Page last updated at 00:13 GMT, Thursday, 1 April 2010 01:13 UK

Snow 'stalls' economic recovery

Motorists try to dig out vehicles from heavy snow on the A702 road south of Edinburgh
Severe weather earlier in the year could have caused the fall in turnover

A survey of Scottish businesses by the Lloyds TSB bank has found the tentative recovery from recession is stalling.

In the three months to the end of February more firms reported a fall in turnover than they had in the previous quarter.

Lloyds said the most likely explanation for the deterioration was the severe weather in early 2010.

The bank's business monitor warned there could be a delay in Scotland emerging from recession.

In the quarter to the end of February, 47% companies surveyed reported a drop in turnover while 25% said turnover had increased giving a net balance of -22%.

The bank said this figure was "significantly" down on the previous quarter and equivalent to the same period a year ago when the country was deep in recession.

The latest figures come on the back of a year of improvement and the bank warned that Scotland's exit from recession could be delayed.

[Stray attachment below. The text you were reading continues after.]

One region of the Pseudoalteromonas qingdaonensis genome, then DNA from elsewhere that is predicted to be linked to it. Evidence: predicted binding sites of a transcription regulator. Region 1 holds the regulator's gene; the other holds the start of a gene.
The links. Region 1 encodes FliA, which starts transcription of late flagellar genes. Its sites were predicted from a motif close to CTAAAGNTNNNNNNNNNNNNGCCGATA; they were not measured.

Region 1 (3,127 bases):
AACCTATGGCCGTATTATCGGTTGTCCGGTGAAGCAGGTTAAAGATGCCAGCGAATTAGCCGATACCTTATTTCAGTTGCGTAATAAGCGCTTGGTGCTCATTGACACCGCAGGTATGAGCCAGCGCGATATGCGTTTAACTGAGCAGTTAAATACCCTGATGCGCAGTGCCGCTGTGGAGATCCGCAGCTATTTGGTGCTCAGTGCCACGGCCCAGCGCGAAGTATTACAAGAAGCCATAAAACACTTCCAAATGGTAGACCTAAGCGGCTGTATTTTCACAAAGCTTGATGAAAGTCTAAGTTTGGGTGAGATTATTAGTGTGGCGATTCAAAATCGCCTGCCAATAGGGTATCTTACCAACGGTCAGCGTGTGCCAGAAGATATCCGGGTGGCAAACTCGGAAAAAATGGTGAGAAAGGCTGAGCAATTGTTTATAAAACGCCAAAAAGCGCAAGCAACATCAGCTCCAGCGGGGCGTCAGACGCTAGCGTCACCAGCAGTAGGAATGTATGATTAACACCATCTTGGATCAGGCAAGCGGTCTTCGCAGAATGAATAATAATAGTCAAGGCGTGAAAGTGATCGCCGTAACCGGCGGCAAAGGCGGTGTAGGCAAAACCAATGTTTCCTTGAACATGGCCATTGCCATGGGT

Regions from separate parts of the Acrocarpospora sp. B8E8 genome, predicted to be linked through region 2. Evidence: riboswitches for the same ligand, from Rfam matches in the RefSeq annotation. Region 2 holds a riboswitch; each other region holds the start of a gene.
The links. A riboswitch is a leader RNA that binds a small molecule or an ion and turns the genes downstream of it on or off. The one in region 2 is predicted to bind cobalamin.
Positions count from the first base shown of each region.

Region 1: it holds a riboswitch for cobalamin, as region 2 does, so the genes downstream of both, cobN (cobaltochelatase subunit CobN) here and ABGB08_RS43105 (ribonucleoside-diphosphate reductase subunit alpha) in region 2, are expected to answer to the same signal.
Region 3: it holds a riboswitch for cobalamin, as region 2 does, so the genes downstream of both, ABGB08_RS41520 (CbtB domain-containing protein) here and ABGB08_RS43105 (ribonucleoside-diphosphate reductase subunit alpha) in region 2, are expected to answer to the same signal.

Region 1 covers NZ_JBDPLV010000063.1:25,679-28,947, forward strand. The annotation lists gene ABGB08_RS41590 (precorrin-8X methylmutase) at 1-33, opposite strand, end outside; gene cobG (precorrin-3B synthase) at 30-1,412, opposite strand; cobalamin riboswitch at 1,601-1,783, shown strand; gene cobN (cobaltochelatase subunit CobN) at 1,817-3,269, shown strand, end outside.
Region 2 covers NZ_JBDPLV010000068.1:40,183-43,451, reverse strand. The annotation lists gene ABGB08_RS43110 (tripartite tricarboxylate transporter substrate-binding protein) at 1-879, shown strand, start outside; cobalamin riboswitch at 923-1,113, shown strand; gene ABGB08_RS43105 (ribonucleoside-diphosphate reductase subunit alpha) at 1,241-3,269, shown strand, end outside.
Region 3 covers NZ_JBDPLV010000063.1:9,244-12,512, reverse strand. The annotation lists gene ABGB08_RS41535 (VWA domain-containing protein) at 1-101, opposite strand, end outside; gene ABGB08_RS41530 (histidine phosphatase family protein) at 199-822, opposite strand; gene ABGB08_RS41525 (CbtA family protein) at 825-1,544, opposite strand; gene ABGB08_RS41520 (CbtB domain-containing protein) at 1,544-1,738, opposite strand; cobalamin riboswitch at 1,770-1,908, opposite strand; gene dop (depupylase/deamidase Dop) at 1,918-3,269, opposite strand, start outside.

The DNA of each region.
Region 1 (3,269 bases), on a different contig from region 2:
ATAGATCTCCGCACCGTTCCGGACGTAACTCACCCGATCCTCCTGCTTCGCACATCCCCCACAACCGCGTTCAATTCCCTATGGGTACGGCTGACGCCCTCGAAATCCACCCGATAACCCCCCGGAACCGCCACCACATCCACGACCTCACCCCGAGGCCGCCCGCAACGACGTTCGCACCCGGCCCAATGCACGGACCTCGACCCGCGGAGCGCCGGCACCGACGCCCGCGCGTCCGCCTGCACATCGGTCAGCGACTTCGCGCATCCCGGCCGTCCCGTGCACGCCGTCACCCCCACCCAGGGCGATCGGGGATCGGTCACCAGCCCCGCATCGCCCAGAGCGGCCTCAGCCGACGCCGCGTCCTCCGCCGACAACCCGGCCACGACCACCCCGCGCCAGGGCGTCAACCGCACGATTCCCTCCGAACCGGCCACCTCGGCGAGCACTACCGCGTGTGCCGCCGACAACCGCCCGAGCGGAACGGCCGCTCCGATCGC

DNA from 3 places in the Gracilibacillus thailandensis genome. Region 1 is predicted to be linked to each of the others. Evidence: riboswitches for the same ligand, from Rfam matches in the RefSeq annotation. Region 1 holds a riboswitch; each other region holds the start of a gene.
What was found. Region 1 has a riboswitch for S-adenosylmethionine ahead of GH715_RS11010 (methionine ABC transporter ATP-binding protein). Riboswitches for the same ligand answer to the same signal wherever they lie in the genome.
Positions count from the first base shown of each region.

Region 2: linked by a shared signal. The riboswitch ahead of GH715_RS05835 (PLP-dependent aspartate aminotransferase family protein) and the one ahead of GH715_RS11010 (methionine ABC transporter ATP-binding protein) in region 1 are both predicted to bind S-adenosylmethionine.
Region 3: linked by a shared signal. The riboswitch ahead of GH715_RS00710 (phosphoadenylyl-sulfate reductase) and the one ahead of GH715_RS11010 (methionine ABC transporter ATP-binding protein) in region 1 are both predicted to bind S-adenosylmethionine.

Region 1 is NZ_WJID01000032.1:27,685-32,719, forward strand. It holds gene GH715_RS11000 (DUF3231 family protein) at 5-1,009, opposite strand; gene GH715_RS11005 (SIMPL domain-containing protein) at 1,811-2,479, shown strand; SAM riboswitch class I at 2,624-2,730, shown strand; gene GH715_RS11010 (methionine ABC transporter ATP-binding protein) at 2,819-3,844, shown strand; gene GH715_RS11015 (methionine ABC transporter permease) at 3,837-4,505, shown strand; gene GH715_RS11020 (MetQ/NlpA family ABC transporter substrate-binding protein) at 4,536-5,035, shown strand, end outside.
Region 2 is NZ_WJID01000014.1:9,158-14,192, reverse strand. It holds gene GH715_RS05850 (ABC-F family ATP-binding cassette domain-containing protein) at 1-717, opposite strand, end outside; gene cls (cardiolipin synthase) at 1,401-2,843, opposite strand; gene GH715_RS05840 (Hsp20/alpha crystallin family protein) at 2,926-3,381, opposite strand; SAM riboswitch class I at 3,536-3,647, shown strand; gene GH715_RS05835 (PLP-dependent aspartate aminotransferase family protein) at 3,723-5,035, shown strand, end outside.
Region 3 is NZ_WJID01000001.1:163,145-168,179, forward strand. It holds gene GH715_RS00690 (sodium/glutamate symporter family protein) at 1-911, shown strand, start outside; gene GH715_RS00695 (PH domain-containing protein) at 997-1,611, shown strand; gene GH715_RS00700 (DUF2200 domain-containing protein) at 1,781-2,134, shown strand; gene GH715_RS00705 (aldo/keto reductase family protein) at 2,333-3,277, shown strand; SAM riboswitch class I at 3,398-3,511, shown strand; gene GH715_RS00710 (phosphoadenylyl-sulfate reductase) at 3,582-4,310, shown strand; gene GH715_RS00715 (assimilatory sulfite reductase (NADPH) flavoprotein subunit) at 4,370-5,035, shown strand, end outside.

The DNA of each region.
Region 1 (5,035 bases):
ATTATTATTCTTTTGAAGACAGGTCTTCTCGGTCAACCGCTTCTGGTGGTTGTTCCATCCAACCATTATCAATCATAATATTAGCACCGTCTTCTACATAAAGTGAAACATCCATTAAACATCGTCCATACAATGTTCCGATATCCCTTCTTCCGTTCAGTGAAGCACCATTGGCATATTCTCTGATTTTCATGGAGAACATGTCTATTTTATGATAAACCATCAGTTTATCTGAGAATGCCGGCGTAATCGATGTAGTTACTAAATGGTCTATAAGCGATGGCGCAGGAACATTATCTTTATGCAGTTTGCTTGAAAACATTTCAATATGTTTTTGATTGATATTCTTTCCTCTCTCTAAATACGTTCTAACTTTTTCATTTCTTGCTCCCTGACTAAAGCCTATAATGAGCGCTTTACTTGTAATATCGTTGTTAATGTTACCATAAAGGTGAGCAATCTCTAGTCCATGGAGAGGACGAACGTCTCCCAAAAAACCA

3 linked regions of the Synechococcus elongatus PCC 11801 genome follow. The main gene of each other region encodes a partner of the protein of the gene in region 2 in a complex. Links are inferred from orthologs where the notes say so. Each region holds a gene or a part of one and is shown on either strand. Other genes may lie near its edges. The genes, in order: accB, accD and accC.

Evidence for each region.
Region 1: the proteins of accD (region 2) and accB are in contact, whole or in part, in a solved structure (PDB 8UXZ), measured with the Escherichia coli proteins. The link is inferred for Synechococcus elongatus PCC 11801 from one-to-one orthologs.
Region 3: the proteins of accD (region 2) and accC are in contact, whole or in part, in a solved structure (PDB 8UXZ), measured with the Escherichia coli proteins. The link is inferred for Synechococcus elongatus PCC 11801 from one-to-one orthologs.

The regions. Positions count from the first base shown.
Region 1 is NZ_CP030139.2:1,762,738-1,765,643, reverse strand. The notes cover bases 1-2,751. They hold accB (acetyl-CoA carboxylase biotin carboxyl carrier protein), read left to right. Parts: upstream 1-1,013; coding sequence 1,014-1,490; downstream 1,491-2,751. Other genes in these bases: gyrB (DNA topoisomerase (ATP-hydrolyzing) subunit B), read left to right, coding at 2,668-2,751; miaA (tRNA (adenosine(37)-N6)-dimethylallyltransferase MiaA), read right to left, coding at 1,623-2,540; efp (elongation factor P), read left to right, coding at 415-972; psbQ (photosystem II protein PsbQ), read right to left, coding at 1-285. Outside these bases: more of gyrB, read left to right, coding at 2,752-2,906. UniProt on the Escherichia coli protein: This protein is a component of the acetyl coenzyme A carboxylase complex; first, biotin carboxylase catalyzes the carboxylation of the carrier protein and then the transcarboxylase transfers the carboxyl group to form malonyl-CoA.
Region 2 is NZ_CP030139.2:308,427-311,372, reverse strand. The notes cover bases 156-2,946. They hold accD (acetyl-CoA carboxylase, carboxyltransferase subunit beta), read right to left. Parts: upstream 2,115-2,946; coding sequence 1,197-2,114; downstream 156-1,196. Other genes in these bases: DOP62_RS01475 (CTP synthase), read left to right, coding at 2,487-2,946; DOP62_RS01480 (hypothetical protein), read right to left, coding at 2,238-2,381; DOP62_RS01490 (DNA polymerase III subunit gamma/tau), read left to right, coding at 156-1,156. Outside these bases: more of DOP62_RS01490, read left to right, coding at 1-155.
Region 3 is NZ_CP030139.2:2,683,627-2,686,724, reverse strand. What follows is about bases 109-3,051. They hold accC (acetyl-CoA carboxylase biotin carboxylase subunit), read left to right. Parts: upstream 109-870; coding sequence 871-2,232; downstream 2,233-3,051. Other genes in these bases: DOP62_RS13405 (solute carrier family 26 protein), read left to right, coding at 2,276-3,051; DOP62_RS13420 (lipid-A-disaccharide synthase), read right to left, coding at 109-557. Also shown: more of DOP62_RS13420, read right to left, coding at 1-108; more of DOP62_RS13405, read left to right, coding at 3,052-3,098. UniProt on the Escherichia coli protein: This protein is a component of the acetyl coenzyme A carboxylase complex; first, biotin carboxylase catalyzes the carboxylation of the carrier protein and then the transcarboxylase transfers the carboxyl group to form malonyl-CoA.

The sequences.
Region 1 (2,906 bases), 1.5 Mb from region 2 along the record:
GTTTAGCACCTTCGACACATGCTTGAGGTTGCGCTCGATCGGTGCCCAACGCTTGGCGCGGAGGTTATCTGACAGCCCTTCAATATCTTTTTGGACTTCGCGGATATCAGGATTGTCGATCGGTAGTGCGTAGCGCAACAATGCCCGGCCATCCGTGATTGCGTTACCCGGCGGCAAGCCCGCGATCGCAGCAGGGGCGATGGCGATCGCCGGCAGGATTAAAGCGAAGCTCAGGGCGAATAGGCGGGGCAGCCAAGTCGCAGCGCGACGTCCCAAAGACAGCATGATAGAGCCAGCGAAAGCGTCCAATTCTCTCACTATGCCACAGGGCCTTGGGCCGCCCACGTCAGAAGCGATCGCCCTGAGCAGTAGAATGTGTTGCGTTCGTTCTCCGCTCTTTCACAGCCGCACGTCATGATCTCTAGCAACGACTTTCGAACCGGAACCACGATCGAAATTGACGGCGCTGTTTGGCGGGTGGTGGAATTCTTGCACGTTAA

Great expectations

Prof Donald MacRae, chief economist of Lloyds Banking Group Scotland, said: "Hopes were high for a definite exit from recession and a vigorous recovery.

"However, this latest quarter shows a setback. It is unclear whether this is a one-off weather-induced effect or a more persistent slowdown."

The Lloyds TSB Scotland Business Monitor found manufacturing firms faring worse than those in the service sector.

This may mean that overall growth in the Scottish economy will be less severely affected since services account for a bigger share of the economy than manufacturing.

The bank said that despite the negative experience of the last quarter many companies were still optimistic of the future, expecting turnover to increase in the next six months.

Expectations for a rise in export activity were particularly high with a third of firms predicting an increase and 18% expecting it to fall.

Prof MacRae said: "The persistence of positive expectations points to the recovery being delayed rather than terminated."



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